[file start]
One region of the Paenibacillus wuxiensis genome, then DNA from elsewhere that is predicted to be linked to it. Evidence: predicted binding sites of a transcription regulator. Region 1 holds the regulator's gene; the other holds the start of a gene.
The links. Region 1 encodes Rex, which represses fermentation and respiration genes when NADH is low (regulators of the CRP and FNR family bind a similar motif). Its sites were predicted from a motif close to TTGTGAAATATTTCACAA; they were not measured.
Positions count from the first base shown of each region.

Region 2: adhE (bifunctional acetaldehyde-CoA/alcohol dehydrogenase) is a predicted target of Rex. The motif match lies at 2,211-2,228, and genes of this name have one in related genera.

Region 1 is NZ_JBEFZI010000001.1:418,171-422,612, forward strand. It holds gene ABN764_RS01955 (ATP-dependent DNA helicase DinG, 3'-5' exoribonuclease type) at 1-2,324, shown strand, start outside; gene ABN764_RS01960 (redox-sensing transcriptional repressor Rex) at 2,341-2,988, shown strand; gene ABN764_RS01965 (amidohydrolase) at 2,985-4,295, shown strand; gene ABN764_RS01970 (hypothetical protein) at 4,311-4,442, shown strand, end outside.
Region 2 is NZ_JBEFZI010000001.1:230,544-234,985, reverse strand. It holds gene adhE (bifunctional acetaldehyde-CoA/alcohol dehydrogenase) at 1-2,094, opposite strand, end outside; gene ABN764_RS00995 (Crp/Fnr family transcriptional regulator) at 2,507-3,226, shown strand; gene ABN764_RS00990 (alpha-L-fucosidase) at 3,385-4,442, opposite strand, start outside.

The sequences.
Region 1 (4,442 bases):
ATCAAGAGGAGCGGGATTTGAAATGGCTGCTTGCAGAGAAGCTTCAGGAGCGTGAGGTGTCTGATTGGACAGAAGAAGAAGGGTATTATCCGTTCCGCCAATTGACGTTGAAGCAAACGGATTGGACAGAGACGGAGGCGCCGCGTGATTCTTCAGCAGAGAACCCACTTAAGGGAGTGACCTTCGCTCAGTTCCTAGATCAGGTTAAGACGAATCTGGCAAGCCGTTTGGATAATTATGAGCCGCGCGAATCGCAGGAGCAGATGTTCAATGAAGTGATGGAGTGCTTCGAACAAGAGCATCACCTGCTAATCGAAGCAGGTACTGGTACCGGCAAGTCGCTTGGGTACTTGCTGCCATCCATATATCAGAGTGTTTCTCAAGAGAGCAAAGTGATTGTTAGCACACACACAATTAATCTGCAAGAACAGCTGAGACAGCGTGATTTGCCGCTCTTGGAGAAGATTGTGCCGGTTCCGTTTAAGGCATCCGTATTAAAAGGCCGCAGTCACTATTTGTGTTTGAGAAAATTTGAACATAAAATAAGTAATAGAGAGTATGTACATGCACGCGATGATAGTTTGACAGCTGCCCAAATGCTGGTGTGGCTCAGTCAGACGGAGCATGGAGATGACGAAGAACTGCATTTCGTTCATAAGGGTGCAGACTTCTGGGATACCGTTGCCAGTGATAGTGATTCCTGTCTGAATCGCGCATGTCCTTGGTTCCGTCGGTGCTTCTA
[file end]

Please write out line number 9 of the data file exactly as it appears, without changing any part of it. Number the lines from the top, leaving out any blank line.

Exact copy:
ATCAAGAGGAGCGGGATTTGAAATGGCTGCTTGCAGAGAAGCTTCAGGAGCGTGAGGTGTCTGATTGGACAGAAGAAGAAGGGTATTATCCGTTCCGCCAATTGACGTTGAAGCAAACGGATTGGACAGAGACGGAGGCGCCGCGTGATTCTTCAGCAGAGAACCCACTTAAGGGAGTGACCTTCGCTCAGTTCCTAGATCAGGTTAAGACGAATCTGGCAAGCCGTTTGGATAATTATGAGCCGCGCGAATCGCAGGAGCAGATGTTCAATGAAGTGATGGAGTGCTTCGAACAAGAGCATCACCTGCTAATCGAAGCAGGTACTGGTACCGGCAAGTCGCTTGGGTACTTGCTGCCATCCATATATCAGAGTGTTTCTCAAGAGAGCAAAGTGATTGTTAGCACACACACAATTAATCTGCAAGAACAGCTGAGACAGCGTGATTTGCCGCTCTTGGAGAAGATTGTGCCGGTTCCGTTTAAGGCATCCGTATTAAAAGGCCGCAGTCACTATTTGTGTTTGAGAAAATTTGAACATAAAATAAGTAATAGAGAGTATGTACATGCACGCGATGATAGTTTGACAGCTGCCCAAATGCTGGTGTGGCTCAGTCAGACGGAGCATGGAGATGACGAAGAACTGCATTTCGTTCATAAGGGTGCAGACTTCTGGGATACCGTTGCCAGTGATAGTGATTCCTGTCTGAATCGCGCATGTCCTTGGTTCCGTCGGTGCTTCTA